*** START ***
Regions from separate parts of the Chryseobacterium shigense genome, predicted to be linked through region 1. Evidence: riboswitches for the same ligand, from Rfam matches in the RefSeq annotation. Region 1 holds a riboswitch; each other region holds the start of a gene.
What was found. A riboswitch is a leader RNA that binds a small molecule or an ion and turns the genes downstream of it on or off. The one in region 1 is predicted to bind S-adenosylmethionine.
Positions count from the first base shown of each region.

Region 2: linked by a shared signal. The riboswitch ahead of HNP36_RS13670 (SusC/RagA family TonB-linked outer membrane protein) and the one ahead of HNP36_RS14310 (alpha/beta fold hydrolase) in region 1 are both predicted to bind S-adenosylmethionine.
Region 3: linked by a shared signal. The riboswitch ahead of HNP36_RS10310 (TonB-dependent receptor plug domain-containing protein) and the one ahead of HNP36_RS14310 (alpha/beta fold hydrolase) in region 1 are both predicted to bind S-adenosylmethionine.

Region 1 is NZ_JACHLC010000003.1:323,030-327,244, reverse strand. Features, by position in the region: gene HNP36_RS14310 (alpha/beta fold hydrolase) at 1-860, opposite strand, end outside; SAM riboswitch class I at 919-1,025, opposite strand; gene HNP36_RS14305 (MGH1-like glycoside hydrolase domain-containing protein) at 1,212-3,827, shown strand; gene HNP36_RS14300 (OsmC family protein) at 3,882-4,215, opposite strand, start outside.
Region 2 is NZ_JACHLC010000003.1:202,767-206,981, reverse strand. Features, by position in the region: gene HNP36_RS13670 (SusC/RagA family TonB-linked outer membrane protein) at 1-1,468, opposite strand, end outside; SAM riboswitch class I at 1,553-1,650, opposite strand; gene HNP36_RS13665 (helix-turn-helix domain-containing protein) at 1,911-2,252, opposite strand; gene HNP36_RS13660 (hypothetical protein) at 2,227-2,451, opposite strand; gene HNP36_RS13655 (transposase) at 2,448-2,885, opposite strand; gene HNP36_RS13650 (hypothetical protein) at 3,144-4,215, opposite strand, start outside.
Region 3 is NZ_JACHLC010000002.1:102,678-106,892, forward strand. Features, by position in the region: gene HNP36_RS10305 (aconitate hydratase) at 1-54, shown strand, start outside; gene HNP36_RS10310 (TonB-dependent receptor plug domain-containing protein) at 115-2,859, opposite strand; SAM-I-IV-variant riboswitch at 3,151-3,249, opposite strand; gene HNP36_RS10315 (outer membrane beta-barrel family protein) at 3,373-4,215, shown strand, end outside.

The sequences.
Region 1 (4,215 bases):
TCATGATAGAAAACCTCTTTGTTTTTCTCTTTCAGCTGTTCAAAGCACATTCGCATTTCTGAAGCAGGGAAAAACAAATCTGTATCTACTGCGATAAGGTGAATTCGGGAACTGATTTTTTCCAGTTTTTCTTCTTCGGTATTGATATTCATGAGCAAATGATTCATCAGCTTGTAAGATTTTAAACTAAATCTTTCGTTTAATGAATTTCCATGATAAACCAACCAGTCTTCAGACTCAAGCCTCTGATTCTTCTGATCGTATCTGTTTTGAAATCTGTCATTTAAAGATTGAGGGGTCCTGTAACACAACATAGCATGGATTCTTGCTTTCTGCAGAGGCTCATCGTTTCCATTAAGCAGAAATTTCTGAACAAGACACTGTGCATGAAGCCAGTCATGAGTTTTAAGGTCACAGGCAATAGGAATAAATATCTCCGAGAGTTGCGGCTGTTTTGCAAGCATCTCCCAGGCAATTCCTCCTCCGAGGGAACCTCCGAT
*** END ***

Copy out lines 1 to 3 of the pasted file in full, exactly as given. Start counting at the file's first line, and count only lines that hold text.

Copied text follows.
Regions from separate parts of the Chryseobacterium shigense genome, predicted to be linked through region 1. Evidence: riboswitches for the same ligand, from Rfam matches in the RefSeq annotation. Region 1 holds a riboswitch; each other region holds the start of a gene.
What was found. A riboswitch is a leader RNA that binds a small molecule or an ion and turns the genes downstream of it on or off. The one in region 1 is predicted to bind S-adenosylmethionine.
Positions count from the first base shown of each region.